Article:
10 Special education and related services ( Services available through the public school system for school-aged children, including preschoolers (ages 3-21). Under IDEA, children with CP are usually found eligible for services under the category of Orthopedic Impairment. IDEA s definition of orthopedic impairment reads as follows: a severe orthopedic impairment that adversely affects a child s educational performance. The term includes impairments caused by a congenital anomaly, impairments caused by disease (e.g., poliomyelitis, bone tuberculosis), and impairments from other causes (e.g.,cerebral palsy, amputations, and fractures or burns that cause contractures). [34 CFR 300.8(c)(9)] To identify the EI program in your neighborhood, ask your child s pediatrician for a referral. You can also call the local hospital s maternity ward or pediatric ward, and ask for the contact information of the local early intervention program. To access special education services for a school-aged child, get in touch with your local public school system. Calling the elementary school in your neighborhood is an excellent place to start. What About Treatment? With early and ongoing treatment the effects of CP can be reduced. Many children learn how to get their bodies to work for them in other ways. For example, one infant whose CP keeps him from crawling may be able to get around by rolling from place to place. Typically, children with CP may need different kinds of therapy, including:

11 Physical therapy (PT), which helps the child develop stronger muscles such as those in the legs and trunk. Through PT, the child works on skills such as walking, sitting, and keeping his or her balance. Occupational therapy (OT), which helps the child develop fine motor skills such as dressing, feeding, writing, and other daily living tasks. Speech-language pathology (S/L), which helps the child develop his or her communication skills. The child may work in particular on speaking, which may be difficult due to problems with muscle tone of the tongue and throat. All of these are available as related services in both early intervention programs (for very young children) and special education (for school-aged children). Children with CP may also find a variety of special equipment helpful. For example, braces (also called AFOs) may be used to hold the foot in place when the child stands or walks. Custom splints can provide support to help a child use his or her hands. A variety of therapy equipment and adapted toys are available to help children play and have fun while they are working their bodies. Activities such as swimming or horseback riding can help strengthen weaker muscles and relax the tighter ones. New medical treatments are being developed all the time. Sometimes surgery, Botox injections, or other medications can help lessen the effects of CP, but there is no cure for the condition. It s also important to understand that cerebral palsy is not contagious, not inherited, and not progressive. The symptoms will differ from person to person and change as children and their nervous systems mature. (Healthcommunities.com, 2007)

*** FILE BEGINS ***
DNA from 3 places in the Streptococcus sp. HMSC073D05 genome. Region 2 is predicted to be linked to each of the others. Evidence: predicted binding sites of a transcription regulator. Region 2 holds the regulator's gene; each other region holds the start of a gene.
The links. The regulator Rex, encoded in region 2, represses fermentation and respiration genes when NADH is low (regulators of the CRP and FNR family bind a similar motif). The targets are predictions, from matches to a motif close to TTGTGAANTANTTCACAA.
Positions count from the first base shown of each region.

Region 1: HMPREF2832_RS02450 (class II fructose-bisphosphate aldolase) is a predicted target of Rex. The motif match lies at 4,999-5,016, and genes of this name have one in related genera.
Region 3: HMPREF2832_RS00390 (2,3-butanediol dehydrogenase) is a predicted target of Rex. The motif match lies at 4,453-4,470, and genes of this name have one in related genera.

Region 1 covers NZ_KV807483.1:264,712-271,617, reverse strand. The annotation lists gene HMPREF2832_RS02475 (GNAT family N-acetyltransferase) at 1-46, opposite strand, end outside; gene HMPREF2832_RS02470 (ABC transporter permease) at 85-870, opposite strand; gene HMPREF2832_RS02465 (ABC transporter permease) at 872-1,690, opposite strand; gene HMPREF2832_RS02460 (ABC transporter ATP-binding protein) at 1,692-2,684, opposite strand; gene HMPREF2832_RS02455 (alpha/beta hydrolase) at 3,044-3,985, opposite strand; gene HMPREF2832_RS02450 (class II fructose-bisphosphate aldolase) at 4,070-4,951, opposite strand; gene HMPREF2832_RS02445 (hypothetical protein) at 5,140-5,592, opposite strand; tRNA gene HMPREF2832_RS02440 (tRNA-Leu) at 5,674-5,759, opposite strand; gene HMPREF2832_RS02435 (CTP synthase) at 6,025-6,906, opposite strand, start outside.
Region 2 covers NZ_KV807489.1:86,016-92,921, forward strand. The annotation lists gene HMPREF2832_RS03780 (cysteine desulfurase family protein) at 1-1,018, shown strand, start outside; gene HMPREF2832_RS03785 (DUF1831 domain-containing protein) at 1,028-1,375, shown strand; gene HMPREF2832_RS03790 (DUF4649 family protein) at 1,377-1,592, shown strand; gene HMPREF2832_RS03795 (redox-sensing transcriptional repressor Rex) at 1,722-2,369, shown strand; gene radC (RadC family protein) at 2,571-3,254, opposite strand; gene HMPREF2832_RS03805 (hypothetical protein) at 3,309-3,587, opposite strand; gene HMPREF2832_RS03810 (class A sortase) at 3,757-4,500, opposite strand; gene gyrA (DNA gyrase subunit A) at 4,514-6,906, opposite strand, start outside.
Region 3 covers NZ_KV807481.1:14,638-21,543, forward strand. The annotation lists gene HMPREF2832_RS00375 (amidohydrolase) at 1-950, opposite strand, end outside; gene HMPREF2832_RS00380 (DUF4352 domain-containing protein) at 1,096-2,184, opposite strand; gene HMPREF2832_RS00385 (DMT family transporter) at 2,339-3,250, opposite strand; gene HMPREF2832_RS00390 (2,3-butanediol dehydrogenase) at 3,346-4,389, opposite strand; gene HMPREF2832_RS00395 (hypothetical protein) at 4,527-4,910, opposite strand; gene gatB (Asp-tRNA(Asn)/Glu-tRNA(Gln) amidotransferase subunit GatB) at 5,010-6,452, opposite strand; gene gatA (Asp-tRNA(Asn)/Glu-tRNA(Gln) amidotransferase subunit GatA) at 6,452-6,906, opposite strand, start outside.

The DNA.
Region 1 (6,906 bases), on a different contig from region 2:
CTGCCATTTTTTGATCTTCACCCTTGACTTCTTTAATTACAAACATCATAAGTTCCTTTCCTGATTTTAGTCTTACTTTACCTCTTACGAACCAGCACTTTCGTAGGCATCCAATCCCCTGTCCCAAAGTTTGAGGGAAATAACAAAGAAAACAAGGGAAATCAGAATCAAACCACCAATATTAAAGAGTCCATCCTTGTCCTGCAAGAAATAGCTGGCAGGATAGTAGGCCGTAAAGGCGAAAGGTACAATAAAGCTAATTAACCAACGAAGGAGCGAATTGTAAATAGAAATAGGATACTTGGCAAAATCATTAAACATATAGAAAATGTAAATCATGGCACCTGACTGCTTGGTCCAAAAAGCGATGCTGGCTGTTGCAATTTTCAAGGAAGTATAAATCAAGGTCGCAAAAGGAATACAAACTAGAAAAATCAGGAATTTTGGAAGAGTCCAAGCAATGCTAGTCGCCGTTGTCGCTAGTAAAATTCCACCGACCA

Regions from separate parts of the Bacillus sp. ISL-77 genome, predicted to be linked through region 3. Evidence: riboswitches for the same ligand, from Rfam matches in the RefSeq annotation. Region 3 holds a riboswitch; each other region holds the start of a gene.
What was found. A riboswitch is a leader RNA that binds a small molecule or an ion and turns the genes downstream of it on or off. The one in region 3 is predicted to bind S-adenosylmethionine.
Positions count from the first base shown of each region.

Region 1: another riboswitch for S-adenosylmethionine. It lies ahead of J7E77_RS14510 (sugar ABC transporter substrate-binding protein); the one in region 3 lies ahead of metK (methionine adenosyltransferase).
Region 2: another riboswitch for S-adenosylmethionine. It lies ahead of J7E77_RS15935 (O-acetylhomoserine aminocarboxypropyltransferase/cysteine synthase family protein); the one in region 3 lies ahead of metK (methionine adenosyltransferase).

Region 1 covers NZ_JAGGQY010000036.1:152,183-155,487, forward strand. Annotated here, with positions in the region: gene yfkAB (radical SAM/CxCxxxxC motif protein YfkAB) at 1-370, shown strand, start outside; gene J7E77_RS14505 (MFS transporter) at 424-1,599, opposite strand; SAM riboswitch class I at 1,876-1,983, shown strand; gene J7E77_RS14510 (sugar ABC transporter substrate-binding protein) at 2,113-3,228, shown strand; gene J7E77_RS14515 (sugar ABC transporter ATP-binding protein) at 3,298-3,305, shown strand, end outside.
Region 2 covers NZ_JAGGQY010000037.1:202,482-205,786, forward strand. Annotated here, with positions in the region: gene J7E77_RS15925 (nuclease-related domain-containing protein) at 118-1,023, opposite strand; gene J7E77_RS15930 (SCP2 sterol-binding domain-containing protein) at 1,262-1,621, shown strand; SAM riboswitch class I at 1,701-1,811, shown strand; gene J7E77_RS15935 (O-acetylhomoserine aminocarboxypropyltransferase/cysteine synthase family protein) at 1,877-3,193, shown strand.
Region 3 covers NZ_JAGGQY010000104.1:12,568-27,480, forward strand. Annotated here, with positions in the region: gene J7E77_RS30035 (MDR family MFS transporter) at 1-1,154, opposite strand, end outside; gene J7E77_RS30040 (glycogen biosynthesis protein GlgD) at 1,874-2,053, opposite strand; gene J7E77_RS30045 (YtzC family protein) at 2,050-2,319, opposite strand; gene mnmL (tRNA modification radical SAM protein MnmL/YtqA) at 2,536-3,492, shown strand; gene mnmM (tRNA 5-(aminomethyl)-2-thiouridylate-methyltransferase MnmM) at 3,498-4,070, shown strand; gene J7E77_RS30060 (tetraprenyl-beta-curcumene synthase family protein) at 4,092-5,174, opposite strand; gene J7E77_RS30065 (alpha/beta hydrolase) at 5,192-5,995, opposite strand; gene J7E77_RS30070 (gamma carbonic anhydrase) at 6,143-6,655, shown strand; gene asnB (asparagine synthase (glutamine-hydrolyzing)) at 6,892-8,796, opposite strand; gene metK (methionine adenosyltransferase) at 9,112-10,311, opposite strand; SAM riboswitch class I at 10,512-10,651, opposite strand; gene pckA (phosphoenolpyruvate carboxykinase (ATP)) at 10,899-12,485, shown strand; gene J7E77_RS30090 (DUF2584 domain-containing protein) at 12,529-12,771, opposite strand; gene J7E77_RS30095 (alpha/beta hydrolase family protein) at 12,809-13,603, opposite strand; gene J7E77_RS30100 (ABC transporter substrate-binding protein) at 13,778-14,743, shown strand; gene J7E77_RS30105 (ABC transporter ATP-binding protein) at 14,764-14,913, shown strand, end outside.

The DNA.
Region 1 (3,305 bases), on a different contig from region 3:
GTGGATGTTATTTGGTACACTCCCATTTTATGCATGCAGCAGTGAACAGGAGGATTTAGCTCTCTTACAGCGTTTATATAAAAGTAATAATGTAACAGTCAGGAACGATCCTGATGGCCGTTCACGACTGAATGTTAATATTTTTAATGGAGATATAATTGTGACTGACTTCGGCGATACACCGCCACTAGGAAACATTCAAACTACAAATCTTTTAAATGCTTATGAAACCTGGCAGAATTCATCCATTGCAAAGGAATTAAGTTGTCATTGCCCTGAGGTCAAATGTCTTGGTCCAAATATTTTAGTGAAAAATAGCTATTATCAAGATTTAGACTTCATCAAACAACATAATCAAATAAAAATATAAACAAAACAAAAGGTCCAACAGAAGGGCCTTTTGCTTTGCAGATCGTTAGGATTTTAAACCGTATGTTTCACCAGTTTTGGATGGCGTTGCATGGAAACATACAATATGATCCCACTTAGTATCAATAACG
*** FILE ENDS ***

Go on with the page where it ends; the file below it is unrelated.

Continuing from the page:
12 What About School? A child with CP can face many challenges in school and is likely to need individualized help. Fortunately, states are responsible for meeting the educational needs of children with disabilities. As we ve said, for children up to the 3rd birthday, services are provided through an early intervention system. Staff work with the child s family to develop what is known as an Individualized Family Services Plan, or IFSP. The IFSP will describe the child s unique needs as well as the services the child will receive to address those needs. The IFSP will also emphasize the unique needs of the family, so that parents and other family members will know how to help their young child with CP. Early intervention services may be provided on a sliding-fee basis, meaning that the costs to the family will depend upon their income. For school-aged children, including preschoolers, special education and related services will be provided through the school system. School staff will work with the child s parents to develop an Individualized Education Program, or IEP. The IEP is similar to an IFSP in that it describes the child s unique needs and the services that have been designed to meet those needs. Special education and related services, which can include PT, OT, and speech-language pathology, are provided at no cost to parents. In addition to therapy services and special equipment, children with CP may need what is known as assistive technology. Examples of assistive technology include: Communication devices, which can range from the simple to the sophisticated. Communication boards, for example, have pictures, symbols, letters, or words attached. The child communicates by pointing to or gazing at the pictures or symbols. Augmentative communication devices are more sophisticated and include voice synthesizers that enable the child to talk with others. Computer technology, which can range from electronic toys with special switches to sophisticated computer programs operated by simple switch pads or keyboard adaptations.